Global MBA students learn wine marketing
with UniSA

A lesson in wine marketing: Field trip to Yangarra winery. BUSINESS
A lesson in wine marketing: Field trip to Yangarra winery.

Business students from France recently visited South Australia’s wine regions to explore marketing options that they can take back home with them.

Students from Shanghai University among those learning about wine marketing through the Ehrenberg-Bass Institute, at Yangarra winery.Students from Shanghai University among those learning about wine marketing through the Ehrenberg-Bass Institute, at Yangarra winery.

The group of international business students from KEDGE Business School were among 15 students who travelled to South Australia last month to learn about wine marketing at the Ehrenberg-Bass Institute for Marketing Science.

This visit was part of the Wine & Spirits Management major of the Kedge Global MBA.

The world-class expertise in wine marketing research at the Ehrenberg-Bass Institute has seen it lead the marketing component of the major, which the Institute organises together with KEDGE Business School (based in Bordeaux and Marseille in France).

Program Director of the Master of Marketing at UniSA Business School, and a Senior Research Associate at the Ehrenberg-Bass Institute, Dr Armando Corsi, spoke to the students about research in the analysis of consumer behaviour towards wine.

Dr Corsi accompanied the group on a field trip to the McLaren Vale wine region, where students learnt about the power of the cellar door experience in attracting consumer interest and driving sales of wine.

“This is not the first time we have run this course, but for the first time this year we opened it up to our postgraduate students, who could undertake the course as an elective offered in an intensive mode,” Dr Corsi says.

“We had a total of 29 students which included 15 from the Global MBA and 14 from UniSA.

“I would like to mention that Professor Larry Lockshin and Professor Johan Bruwer, who coordinated the course before me have made my job much easier.”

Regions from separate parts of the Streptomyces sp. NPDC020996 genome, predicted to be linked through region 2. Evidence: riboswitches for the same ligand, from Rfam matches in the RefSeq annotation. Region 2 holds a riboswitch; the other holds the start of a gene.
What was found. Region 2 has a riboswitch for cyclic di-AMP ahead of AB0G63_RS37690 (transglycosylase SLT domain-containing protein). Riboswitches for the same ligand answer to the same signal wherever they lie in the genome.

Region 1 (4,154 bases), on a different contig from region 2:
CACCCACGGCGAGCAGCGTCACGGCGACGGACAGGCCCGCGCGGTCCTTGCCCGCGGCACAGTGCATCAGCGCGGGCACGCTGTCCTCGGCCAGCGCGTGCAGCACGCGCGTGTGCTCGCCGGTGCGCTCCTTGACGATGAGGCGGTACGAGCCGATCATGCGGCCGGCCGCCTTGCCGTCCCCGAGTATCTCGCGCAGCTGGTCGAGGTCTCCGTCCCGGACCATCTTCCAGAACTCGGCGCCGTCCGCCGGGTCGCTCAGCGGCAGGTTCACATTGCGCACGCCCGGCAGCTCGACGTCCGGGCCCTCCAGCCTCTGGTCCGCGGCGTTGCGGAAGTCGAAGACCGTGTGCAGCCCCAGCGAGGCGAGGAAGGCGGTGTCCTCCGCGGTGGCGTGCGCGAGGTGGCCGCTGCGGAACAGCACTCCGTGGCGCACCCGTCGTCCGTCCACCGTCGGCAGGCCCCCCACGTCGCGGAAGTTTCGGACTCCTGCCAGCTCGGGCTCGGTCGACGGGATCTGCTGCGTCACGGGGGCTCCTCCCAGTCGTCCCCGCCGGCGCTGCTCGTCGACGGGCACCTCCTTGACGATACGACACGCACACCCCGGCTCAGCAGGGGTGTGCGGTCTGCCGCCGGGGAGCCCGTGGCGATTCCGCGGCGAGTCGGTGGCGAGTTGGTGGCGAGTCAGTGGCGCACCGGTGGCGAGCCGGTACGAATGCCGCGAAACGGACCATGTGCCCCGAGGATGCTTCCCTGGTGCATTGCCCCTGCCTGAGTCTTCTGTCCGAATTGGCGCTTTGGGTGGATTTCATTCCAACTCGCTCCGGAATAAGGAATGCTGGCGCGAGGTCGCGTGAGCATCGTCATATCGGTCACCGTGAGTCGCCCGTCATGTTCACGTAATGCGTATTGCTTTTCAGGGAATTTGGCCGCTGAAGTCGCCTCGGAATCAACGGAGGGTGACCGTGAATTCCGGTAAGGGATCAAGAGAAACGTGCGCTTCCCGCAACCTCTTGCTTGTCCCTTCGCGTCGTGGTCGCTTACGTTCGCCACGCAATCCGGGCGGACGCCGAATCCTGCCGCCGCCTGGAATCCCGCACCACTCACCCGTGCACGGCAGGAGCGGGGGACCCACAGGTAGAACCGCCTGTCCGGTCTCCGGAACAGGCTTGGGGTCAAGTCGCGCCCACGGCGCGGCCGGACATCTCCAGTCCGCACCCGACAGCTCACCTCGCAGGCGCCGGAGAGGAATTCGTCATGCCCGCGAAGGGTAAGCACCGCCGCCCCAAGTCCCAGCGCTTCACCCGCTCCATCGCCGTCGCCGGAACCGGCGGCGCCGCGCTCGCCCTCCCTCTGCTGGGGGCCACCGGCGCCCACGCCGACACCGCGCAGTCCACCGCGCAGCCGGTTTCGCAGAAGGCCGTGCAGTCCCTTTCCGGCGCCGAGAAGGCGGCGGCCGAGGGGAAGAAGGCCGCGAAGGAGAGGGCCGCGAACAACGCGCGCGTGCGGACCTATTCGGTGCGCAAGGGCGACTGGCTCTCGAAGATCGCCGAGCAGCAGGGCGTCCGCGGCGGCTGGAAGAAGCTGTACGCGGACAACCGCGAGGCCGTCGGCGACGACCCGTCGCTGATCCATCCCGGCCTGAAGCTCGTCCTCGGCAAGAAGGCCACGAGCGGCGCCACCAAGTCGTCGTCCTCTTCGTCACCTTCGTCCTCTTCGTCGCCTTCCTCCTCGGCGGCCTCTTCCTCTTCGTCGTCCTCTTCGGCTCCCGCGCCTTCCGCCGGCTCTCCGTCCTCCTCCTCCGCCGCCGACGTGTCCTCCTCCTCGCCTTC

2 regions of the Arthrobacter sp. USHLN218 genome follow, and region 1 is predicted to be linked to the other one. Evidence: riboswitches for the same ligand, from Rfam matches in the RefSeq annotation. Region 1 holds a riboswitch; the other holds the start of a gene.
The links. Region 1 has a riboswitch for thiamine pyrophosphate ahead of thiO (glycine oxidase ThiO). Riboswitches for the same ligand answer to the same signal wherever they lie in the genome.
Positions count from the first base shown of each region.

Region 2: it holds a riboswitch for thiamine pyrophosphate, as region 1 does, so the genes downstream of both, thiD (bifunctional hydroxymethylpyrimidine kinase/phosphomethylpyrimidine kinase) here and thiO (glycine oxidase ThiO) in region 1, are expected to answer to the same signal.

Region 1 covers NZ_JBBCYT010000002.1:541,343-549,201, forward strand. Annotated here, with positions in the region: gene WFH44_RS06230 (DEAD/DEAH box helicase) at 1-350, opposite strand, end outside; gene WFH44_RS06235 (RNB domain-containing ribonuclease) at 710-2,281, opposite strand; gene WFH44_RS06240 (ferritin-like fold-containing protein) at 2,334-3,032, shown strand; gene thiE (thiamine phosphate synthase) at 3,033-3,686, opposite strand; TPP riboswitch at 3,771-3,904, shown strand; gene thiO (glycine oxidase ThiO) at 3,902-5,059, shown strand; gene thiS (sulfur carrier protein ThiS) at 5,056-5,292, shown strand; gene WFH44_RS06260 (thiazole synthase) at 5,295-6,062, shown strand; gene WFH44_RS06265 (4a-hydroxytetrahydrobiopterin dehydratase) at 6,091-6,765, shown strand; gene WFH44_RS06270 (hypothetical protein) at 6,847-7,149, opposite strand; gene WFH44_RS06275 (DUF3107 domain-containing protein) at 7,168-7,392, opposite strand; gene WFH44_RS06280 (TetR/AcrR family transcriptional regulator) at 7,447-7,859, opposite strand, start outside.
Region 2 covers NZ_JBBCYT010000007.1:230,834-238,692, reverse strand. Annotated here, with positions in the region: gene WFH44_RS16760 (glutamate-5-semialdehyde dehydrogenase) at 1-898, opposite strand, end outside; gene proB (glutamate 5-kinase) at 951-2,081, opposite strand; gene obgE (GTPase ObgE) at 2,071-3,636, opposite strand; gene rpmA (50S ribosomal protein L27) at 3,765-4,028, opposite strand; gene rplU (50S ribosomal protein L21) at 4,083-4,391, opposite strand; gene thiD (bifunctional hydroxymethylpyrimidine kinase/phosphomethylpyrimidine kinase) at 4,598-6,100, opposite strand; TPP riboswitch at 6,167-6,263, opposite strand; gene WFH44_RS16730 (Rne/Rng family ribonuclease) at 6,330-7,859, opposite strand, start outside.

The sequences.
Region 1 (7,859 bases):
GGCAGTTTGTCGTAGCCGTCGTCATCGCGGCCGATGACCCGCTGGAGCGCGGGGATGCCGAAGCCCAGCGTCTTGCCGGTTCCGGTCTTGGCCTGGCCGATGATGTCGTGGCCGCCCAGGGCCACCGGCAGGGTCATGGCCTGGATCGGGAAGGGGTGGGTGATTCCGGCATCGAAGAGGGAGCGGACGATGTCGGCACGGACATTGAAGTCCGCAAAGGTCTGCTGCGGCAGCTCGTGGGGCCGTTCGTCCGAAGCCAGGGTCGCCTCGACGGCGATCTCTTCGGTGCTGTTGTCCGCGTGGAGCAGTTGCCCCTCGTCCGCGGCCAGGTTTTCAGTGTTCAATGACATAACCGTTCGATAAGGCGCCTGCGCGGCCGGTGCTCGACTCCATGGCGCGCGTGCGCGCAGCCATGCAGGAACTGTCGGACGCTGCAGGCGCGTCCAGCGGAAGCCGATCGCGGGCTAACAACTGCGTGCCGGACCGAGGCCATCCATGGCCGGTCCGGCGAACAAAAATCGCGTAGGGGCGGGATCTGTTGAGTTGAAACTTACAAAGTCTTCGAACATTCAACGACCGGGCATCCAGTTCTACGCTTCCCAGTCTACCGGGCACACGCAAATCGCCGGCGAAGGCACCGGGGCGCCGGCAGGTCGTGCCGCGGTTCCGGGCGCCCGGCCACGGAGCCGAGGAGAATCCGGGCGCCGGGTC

One of the international students, David Ludovic is General manager of Chateau Marquis De Terme, a winery in the Margaux appellation of Bordeaux. He says the marketing component was interesting in learning about Australian wine marketing in British and American markets.

“Being in the wine industry in France, it has been very interesting to compare the business models of what I can do in France and what it is possible to do here,” Ludovic says.

“It is interesting to share the vision of the wine business, brand and marketing and to take some ideas.

“The products though are different; the story of wine in Australia and wine in Europe is completely different. So that’s why it is interesting to learn about marketing here to see what it is possible to do in Europe to increase our market share.

“Australia is a very young country for wine, in terms of business, market penetration and market share, so it’s interesting to see what methods the wine industry uses to penetrate the British and US markets.

“Marketing here (in Australia) is more based on the product and modern labelling. In France it’s more about the blend and complexity of wine, but here it’s simpler in terms of fruit and being able to easily identify grape varieties.”

Dr Hervé Remaud who coordinates the Wine and Spirits Management major of the Global MBA program at KEDGE Business School and is an Adjunct Senior Research Fellow at UniSA’s Ehrenberg-Bass Institute, says the concepts and principles that are taught during the course are applicable to different modes of business.

“It’s an intense week-long seminar, talking about key principles of the work conducted by the Ehrenberg-Bass Institute and most of the students here have not been exposed to that kind of work before,” Dr Remaud says.

“For many years the Australian wine industry wanted to find its place in the wine world and it did, reaching more than its expected target, selling wine internationally. I believe that marketing has been key to that success.

“Today the Australia wine industry is facing a few issues to establish itself more as a premium wine producer instead of a basic kind of wine producer and so marketing is key again.

“It’s very important for the industry to understand how consumers behave and what they are interested in when they buy wine.”

Find more information about the Ehrenberg-Bass Institute here.